4 min read
Entrepreneurship is nothing if not about introducing new ideas. It is about introducing ideas, protecting those ideas in their infant stages, executing those ideas, and finally allowing those strong young ideas to cannibalize the weak and old ones that are still prevalent in the company.
Resistance to new ideas and concepts seems to be original equipment within the genetic code of organizations. That resistance is amplified as we diversify the company across time, space, and culture. If the company is old, the resistance is more. If the company was very successful in the past, perhaps once a market leader, the resistance is more. If the company is very flat and listens to people’s opinions throughout the organization, the resistance is more. CEOs who can successfully prune future organizations are CEOs who have proven they can surmount the very toughest obstacles there are. It is very difficult to grow a beautiful new flower while the old weed is still firmly rooted in the prime soil.
So creatively destructive CEOs practice ‘shaping’ as a daily task. If there is a solid, undeniable, reason to push something out of the spotlight, it is already too late, and competitors are already on the move. The job of creative destruction must take place even when the company is at the heights of success. CEO’s must actively engage in looking for things to kill — even currently successful things. Without that mindset that nothing is sacred, new ideas cannot flourish. Without the willingness to look at yourself the way a competitor would look at you — as a target to be torn down, weak link by weak link, new ideas will always be squashed by the old ones.
Some of the problems new ideas face includes:
- New products with new technologies compete for attention and talent with the old. Quota-driven sales teams don’t want to take risks with new products. They don’t want to risk alienating customers who never asked for something new in the first place. They will stick with the old, and throw out the new. Tried and true, but now old, products suck the money and air out of anything new and revolutionary.
- Fear leads to a dumbing-down of innovative activity. Brand Extension runs amok. There is a clear mislabeling of a simple extension of ‘what we’ve already been doing’ as something new and innovative. Not only is it not innovative, but it isn’t any safer than the original business. One good bullet will kill the original business and all its extension. Don’t confuse Mission Creep for innovation.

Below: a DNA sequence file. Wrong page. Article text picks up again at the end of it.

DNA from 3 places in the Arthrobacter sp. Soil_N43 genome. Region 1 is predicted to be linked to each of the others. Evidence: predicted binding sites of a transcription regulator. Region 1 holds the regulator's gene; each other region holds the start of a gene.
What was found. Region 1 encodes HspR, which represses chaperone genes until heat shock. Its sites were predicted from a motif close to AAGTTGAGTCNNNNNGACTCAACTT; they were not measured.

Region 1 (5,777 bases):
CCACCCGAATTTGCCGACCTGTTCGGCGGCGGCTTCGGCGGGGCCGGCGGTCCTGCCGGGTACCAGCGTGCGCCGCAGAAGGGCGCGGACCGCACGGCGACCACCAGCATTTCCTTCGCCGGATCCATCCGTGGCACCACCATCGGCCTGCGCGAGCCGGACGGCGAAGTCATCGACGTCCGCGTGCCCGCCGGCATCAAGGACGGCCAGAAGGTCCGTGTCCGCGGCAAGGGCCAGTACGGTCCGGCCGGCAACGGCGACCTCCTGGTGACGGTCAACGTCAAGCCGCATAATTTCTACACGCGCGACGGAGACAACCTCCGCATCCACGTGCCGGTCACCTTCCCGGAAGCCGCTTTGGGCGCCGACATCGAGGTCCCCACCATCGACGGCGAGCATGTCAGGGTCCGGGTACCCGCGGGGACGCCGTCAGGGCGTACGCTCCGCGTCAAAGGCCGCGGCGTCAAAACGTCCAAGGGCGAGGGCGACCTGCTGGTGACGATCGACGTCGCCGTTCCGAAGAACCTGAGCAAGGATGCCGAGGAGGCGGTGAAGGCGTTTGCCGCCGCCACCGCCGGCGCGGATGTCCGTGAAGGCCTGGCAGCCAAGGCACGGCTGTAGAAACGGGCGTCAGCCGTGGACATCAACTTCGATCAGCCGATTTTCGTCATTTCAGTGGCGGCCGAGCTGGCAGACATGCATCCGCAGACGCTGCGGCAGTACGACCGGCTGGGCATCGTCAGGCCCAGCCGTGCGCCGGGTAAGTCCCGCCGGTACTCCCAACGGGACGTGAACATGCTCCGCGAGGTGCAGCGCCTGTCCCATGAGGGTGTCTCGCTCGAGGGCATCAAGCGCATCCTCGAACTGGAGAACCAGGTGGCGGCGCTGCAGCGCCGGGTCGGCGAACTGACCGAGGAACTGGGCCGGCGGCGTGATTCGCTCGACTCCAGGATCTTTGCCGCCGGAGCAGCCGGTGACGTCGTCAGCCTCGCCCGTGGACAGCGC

- Your best customers say they don’t like your new ideas. The most important asset great companies have is great customers. So, great companies listen to their customers closely. They listen to the market closely. But the market won’t bring them the next great idea. A market never asks for revolutions, it just asks for efficiency and effectiveness gains. Car buyers ask for better gas mileage. They don’t ask for vertical take-off and landing. Computer buyers ask for faster speed and more stability. They don’t ask for artificial intelligence. Moviegoers ask for better special effects and better sound. They don’t ask to participate in the movie. When vertical take-off and landing comes, your customers who told you that better gas mileage was ‘the thing’ are going to hit the road. And the market will have found its new winner.
- Analysis Paralysis. Companies don’t invest in new ideas simply because they are new. All of the metrics of modern leadership — Return on Investment, Economic Value Added, etc. are iffy. There are numbers to meet, goals to be accomplished, and CEOs can’t just go throwing money down what could end up as a black-hole. It is the very newness of new ideas, the ambiguity of their nature that makes them hard to pursue. Most companies are just not set up for that.
There are, of course, myriad other problems we could discuss, from jealousy and anger over funding going to new projects, to unwillingness for superstars to enter a project where they might fail. So what to do? It is by no means an easy task to be entrepreneurial within the confines of a large and complex organization. A paper on what companies might do to change the situation could be a book, so I’ll just list a few short points.
- Reward failure. Promote trying rather than punishing failure.
- Separate the innovators from the money makers. Create a separate division, a secret one, charged with replacing your winning products before your competition does. Having a separate division shields them from jealousy and anger.
- Judge your innovators by different standards. Imagination, creativity, questions asked and questions answered. Give them carte blanche to challenge the conventional wisdom the company prides itself on currently.
- Give innovators a separate but equal path to career progression. Judge them differently, BUT, and this is the key point — make sure they feel equal with the money makers in the organization. If becoming an innovator means losing your ability to get promoted, the organization won’t have any innovators.
The basic skills needed by our hero CEO are two, the courage to seek the truth, and the ability to make others want to embrace it. Truth and simplicity lie at the heart of creative destruction. For self-deception and the complications that naturally cloak every decision, the company makes lie at the heart of maintaining the status quo.
The history of future corporations is already composed. It is not the story of cowardly deeds but a rather a chorus of many crescendos. It is the story of companies who were bold enough to ‘let go’ and focus only on what ‘can be’ and not on ‘what is.’ These companies possess a future of unbounded risk and unbounded reward. Wow. Who has the courage to lead?